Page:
MoneyGram and Western Union merger would raise money transfer costs, says remittance company

May 14, 2015

WorldRemit fears that Africans abroad would pay more for sending money home.

A global money transfer firm has warned against a merger between Western Union and Moneygram, after it emerged the two leading money transfer companies were in early-stage talks.

Ismail Ahmed, chief executive officer of WorldRemit, told CAJ News Africa that a merger between the two companies would mean that Africans abroad would pay more for sending money home.

The move "would reduce competition in the money transfer sector in many countries.This could mean that fees go up and the quality of service could go down," he said.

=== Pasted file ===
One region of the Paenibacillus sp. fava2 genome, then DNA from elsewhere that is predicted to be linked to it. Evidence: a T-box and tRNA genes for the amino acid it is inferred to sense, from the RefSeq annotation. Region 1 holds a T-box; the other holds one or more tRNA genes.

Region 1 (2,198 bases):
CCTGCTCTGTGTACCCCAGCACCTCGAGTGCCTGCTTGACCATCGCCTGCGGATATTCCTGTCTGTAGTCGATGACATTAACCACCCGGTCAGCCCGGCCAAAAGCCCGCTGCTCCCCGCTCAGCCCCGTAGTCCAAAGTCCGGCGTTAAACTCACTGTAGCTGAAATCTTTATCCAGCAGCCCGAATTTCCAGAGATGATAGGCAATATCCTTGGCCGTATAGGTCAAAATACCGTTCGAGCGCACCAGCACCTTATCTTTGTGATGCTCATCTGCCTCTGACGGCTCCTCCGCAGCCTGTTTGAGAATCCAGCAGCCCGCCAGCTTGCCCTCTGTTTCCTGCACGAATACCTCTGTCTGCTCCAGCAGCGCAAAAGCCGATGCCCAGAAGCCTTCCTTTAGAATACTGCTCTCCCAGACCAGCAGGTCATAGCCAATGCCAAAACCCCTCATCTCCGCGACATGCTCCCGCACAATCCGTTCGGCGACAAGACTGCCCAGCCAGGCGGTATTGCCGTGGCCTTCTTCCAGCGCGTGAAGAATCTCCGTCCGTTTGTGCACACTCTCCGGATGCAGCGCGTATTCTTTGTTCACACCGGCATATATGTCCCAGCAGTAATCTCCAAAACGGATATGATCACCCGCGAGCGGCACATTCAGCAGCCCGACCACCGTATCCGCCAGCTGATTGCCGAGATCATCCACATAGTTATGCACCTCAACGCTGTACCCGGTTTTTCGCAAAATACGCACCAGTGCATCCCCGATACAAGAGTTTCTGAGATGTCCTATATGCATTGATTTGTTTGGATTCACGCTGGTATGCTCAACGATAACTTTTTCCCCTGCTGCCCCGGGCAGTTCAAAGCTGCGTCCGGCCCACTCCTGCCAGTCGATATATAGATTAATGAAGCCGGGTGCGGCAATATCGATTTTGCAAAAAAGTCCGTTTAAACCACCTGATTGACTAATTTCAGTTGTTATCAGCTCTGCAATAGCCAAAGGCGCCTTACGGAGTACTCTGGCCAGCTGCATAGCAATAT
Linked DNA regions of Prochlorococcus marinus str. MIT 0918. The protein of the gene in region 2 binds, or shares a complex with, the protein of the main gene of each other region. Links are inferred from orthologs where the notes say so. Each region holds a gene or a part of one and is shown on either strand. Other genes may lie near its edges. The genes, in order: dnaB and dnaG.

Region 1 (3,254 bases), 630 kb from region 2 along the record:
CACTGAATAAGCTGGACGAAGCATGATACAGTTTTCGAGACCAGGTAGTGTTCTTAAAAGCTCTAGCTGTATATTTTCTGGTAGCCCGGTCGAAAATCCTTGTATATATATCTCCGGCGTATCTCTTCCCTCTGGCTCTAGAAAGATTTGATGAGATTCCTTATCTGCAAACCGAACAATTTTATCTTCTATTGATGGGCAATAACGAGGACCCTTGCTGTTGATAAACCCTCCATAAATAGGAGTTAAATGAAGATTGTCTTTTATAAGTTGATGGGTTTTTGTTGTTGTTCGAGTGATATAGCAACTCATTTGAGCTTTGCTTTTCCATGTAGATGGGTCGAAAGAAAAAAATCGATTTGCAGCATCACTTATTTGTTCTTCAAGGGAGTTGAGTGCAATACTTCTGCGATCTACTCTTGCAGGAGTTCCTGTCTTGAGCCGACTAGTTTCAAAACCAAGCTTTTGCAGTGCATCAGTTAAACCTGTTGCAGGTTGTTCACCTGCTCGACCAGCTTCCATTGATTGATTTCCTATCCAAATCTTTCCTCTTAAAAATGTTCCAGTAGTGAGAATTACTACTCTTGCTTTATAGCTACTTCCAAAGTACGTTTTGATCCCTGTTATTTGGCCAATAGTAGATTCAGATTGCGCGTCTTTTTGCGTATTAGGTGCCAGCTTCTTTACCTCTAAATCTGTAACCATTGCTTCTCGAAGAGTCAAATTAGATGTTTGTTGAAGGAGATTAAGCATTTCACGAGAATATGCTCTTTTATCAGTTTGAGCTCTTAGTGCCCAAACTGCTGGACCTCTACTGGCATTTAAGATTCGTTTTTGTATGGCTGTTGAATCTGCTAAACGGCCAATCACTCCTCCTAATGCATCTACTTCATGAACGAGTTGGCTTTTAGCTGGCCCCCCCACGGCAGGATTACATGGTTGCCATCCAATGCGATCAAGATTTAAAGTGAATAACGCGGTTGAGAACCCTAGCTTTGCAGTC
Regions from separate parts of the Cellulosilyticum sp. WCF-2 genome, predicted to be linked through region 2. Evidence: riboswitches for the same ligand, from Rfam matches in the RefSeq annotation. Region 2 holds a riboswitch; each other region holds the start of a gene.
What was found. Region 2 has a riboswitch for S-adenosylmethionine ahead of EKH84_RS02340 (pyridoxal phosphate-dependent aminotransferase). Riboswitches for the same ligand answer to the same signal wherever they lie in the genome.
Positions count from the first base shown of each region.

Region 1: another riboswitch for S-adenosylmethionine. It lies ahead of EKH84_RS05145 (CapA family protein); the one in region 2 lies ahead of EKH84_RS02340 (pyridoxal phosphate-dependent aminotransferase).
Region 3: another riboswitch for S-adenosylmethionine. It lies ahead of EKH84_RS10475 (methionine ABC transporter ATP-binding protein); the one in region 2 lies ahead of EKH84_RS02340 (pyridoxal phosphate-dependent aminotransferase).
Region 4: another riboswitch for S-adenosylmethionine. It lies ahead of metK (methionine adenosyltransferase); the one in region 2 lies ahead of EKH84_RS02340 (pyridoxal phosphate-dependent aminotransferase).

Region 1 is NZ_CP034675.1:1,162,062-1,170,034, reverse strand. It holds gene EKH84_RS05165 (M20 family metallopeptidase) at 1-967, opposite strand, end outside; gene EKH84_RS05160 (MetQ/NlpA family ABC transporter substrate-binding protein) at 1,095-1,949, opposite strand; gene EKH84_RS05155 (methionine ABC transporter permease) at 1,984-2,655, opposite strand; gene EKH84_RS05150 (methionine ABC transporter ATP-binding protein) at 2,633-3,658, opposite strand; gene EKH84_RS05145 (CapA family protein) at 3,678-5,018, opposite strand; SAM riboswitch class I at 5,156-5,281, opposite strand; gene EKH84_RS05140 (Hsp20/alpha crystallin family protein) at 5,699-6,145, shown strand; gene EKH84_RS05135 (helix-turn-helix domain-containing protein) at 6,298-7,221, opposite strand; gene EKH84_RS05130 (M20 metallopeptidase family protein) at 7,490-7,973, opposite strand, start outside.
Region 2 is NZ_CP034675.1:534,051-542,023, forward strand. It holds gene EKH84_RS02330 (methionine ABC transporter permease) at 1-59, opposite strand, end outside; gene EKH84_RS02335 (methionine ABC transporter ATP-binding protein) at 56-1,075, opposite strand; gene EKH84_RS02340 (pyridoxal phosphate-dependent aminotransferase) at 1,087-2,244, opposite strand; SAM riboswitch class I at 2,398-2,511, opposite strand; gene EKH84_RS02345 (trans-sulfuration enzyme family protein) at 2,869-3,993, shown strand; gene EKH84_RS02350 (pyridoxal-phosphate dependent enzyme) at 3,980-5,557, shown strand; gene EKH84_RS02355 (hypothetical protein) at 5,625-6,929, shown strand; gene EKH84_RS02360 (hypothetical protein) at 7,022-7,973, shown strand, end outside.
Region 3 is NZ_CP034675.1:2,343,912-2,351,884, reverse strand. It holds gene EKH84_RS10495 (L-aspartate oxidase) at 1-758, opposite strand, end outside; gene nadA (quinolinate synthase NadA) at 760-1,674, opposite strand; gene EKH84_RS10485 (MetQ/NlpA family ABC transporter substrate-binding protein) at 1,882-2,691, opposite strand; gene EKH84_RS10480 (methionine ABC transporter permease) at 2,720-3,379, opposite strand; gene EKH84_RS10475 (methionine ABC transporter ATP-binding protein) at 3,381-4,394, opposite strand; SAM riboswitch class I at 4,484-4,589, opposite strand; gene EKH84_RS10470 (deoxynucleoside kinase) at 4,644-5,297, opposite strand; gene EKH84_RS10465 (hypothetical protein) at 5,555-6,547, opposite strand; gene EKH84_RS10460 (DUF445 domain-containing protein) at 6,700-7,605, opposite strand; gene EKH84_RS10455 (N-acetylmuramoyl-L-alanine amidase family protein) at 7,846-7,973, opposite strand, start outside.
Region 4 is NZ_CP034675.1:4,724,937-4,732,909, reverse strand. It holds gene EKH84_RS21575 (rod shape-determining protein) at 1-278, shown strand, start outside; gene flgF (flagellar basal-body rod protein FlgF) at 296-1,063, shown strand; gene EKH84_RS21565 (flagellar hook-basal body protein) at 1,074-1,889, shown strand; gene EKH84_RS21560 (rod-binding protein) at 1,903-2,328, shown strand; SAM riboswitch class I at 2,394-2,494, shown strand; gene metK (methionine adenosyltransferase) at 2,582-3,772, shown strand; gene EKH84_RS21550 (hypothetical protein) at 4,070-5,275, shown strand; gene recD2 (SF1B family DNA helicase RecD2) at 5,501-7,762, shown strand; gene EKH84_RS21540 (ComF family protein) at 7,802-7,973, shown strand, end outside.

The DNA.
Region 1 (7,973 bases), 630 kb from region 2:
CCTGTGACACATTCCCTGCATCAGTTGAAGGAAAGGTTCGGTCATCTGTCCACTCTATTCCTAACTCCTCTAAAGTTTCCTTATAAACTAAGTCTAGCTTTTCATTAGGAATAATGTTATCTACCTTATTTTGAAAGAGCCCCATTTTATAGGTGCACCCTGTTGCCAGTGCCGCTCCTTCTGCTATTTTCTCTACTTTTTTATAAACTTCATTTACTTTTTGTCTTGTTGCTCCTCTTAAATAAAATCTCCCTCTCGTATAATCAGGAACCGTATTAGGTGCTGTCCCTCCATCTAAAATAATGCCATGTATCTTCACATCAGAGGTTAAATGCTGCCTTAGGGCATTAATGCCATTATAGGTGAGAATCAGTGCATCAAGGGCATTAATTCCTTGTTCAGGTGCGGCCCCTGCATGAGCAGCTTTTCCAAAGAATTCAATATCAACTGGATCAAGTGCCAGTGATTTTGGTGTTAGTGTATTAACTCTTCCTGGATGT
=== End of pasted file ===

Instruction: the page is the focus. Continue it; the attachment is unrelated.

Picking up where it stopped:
He stressed that while online services such as WorldRemit were increasingly popular, around 95 per cent of remittances globally were sent offline, primarily through Western Union and MoneyGram.

Remittances to Sub-Saharan Africa are expected to reach $34 billion (€30 billion) in 2015, according to a report from the World Bank (WB).

In Africa, the biggest beneficiaries are Nigeria ($21 billion), Egypt ($18 billion), Morocco ($6.8 billion), Tunisia ($2.4 billion), Algeria ($2.1 billion), Senegal ($1.7 billion), Kenya ($1.5 billion), South Africa, Uganda ($1 billion) and Mali ($800 million).

The World Bank notes that the significant increase in remittances comes in a context of increasing forced migration due to conflicts that have affected 51 million people, a level not seen since World War II.ADNFCR-2976-ID-801787327-ADNFCR